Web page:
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Food and community: reflections from the Environmental Solutions Accelerator

Last spring, Sara Harari, a second-year joint degree student at Yale School of Forestry & Environmental Studies and Yale School of Management, had a question for CBEY:  How can we bring students from across Yale together to consider big challenges in sustainability? 

On October 7th, that fledgling idea became a reality at the inaugural Yale Environmental Solutions Accelerator held at Evans Hall.  Over 60 students from across Yale’s campus came together to consider environmental challenges being faced by three local organizations: New Haven Farms, New Haven Land Trust, and CitySeed’s Mobile Market.  

Liz Marsh, Farm-based Wellness Program Manager at
New Haven Farms presents to the crowd of student participants

At this hackathon-style event, students worked in interdisciplinary teams to dig deep into a food-related challenge each local organization is currently facing: activating New Haven Land Trust’s gardens as community hubs; moving New Haven Farms’ wellness program to become self-sustaining; and making the broader New Haven community more aware of CitySeed’s Mobile Market.

“The students brought remarkable energy to the event. It was great to see the interdisciplinary teams working together because they were able to develop solutions that pulled from such diverse knowledge bases,” said Harari.

Rodrigo Canales, Associate Professor of Organizational Behavior at Yale School of Management, opened the conference with a discussion on the value of working in interdisciplinary teams and listening with empathy to identify the true questions that need to be answered at the community level. After hearing from members of each organization discuss the specific challenges they are facing, teams jump-started their work with an ideation session led by fellow students from Yale GreenLight.

A student team works on their pitch in the courtyard at Evans Hall

As they worked on solutions, teams were able to meet with mentors at the “genius bar” – a diverse set of people knowledgeable in land use, urban environments, community supported agriculture, legal issues, finance, grants, design, communications, startups, food culture and more.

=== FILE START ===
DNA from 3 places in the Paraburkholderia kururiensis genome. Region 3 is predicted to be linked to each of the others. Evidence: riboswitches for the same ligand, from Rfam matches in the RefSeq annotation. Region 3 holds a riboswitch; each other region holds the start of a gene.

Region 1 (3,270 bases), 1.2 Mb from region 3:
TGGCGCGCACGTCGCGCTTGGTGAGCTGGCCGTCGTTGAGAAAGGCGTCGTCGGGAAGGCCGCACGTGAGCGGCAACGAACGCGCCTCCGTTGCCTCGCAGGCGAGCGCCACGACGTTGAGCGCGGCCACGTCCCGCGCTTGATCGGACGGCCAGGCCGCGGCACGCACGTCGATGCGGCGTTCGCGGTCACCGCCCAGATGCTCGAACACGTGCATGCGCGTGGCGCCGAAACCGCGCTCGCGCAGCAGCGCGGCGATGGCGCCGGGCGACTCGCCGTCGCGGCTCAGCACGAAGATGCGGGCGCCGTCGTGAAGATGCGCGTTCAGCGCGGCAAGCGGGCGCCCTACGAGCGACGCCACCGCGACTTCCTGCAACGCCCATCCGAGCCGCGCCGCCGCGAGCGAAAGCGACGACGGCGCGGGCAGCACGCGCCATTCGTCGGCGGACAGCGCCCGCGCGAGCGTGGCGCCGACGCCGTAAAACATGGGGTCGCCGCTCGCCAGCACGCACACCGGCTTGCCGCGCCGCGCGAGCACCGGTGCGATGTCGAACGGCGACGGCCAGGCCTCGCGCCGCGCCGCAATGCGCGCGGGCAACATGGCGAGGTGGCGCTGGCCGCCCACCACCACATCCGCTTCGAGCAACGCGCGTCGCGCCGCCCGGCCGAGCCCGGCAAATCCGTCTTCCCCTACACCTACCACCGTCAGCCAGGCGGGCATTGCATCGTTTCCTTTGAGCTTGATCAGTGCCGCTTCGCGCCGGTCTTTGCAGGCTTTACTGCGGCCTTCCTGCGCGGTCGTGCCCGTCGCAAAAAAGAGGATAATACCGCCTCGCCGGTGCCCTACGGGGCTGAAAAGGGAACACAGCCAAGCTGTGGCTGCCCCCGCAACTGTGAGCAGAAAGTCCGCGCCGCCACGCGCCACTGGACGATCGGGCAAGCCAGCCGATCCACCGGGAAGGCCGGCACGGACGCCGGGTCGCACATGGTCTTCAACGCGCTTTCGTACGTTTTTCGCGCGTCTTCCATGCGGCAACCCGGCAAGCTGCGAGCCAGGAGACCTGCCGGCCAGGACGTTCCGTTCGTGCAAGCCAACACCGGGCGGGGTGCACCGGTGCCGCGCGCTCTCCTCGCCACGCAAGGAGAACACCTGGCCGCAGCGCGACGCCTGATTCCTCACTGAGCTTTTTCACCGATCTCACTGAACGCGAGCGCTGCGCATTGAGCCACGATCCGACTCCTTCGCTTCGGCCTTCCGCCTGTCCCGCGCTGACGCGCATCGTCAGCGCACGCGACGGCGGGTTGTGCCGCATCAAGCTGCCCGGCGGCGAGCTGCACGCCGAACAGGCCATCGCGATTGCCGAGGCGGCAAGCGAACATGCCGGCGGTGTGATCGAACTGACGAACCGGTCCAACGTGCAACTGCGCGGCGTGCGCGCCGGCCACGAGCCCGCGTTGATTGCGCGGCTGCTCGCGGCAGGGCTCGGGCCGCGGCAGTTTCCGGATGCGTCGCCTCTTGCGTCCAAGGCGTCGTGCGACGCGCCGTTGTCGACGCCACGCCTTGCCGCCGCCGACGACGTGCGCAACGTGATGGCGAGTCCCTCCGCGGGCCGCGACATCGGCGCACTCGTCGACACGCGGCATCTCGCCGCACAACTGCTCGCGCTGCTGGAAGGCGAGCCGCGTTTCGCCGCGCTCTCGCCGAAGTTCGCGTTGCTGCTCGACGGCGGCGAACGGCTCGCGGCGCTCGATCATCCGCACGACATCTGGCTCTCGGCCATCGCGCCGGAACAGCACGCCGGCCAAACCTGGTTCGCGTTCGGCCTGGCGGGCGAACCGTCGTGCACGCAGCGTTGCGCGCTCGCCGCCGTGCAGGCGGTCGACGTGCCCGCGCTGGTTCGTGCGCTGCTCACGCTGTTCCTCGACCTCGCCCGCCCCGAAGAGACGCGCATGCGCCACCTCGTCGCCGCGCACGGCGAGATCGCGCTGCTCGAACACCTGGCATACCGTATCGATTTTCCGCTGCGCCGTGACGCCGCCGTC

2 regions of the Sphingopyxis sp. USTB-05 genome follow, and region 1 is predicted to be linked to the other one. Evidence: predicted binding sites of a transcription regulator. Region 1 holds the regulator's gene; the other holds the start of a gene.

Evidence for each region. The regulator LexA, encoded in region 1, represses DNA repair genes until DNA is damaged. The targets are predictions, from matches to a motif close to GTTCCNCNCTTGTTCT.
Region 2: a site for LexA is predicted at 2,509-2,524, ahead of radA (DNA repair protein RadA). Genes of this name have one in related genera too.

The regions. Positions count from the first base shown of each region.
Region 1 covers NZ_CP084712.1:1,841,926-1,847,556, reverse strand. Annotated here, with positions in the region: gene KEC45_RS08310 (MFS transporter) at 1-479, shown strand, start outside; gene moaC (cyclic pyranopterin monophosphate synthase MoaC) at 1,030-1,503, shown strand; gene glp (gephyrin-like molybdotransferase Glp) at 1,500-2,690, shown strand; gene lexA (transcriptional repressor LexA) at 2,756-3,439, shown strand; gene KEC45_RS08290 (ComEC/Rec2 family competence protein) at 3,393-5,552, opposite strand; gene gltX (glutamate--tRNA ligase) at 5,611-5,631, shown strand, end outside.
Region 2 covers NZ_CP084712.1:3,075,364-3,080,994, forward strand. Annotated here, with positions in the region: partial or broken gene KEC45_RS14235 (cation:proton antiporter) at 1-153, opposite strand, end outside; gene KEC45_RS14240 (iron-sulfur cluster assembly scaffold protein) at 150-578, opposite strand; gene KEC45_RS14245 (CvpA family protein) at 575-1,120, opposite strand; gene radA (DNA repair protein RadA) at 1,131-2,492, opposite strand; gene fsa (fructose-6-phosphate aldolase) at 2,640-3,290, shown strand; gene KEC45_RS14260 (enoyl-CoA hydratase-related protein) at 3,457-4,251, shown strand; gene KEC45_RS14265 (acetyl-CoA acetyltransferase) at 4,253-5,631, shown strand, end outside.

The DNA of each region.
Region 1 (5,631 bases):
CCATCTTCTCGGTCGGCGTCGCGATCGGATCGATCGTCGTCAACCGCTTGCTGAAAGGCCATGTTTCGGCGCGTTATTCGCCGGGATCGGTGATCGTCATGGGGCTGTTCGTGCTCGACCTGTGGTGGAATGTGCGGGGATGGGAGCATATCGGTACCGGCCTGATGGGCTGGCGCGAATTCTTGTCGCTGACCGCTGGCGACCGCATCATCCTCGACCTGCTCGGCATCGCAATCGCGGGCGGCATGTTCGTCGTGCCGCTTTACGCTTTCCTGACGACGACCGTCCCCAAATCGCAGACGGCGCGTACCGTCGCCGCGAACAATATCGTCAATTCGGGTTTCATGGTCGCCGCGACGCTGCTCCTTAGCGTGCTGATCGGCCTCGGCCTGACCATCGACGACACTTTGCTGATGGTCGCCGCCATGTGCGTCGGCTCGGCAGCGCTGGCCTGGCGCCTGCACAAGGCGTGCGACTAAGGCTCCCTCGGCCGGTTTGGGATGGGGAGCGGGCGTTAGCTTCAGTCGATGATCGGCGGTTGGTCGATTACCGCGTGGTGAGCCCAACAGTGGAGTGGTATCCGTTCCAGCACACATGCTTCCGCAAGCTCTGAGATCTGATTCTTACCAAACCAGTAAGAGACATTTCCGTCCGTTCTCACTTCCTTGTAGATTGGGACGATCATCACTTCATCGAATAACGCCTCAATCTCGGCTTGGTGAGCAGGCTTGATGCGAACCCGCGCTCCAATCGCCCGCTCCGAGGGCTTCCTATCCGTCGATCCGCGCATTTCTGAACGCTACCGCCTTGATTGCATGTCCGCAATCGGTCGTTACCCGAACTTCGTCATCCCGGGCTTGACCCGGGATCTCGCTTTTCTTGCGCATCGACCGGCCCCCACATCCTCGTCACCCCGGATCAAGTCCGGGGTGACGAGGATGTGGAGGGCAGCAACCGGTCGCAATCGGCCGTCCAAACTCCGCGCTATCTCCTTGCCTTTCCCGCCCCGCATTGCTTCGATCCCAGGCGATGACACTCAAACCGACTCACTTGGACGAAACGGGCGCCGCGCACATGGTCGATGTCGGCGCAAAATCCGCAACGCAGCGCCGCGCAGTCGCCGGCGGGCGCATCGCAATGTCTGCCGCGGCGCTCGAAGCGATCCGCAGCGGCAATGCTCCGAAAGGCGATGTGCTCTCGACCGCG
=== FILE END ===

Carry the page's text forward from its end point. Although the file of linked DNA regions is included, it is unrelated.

With only three hours to develop their pitch, students worked under time pressure to focus on one idea and deliver a five-minute presentation to a panel of judges, including:

  • Mark Bomford, Director, Yale Sustainable Food Program
  • Tagan Engel, Executive Producer, The Table Underground; Food Systems & Community Development Consultant
  • Faith Fennelly CEO & Founder of Bridgeport Blossoms / Grants Manager Newman's Own Foundation
  • Barry Nalebuff , Milton Steinbach Professor, Yale School of Management
  • Yong Zhao, CEO of Junzi Kitchen

Twelve teams pitched ideas that included creating a “passport” system to increase participation in events, creative sponsorship packages with tax incentives, and data-driven solutions for optimizing events and communications.

The winning team poses with Bradley Fleming,
Garden Manager at the New Haven Land Trust 

In the end, the judges selected a pitch aimed at helping New Haven Land Trust increase community involvement using input from local garden coordinators and GIS data to create highly appealing in-garden events for local residents.  For example, considering the demographics of a particular neighborhood, the team suggested a “plotluck” dinner where community members can enter favorite dishes into a friendly competition and participate in a planting activity as an event that is likely to appeal to people living nearby.

The winning team was comprised of:
Dylan Cicero (F&ES), Lauren Kim (Yale College), Brett Levin (F&ES), Marina Marmolejo (Public Health), and Katie Sierks (SOM/F&ES).

New Haven Land Trust will receive a $3000 grant, as well as other resources such as mentorship, to work with this team of students and bring this idea into action. 

"We have been talking for years about how we can get more people involved in our community gardens as centers of neighborhood activity,” said Justin Elicker, Executive Director at the New Haven Land Trust. “The Environmental Solutions Accelerator helped us rethink this question and consider ways we had never imagined to activate our sites as community gathering spaces. We are excited to collaborate with the other participating non-profits and use the winning funds to host more events and gatherings in our gardens based on ideas generated from the Accelerator,” said Elicker.

This event was sponsored by The Yale Center for Business and the Environment, Tsai CITY, and The Yale Office of Sustainability.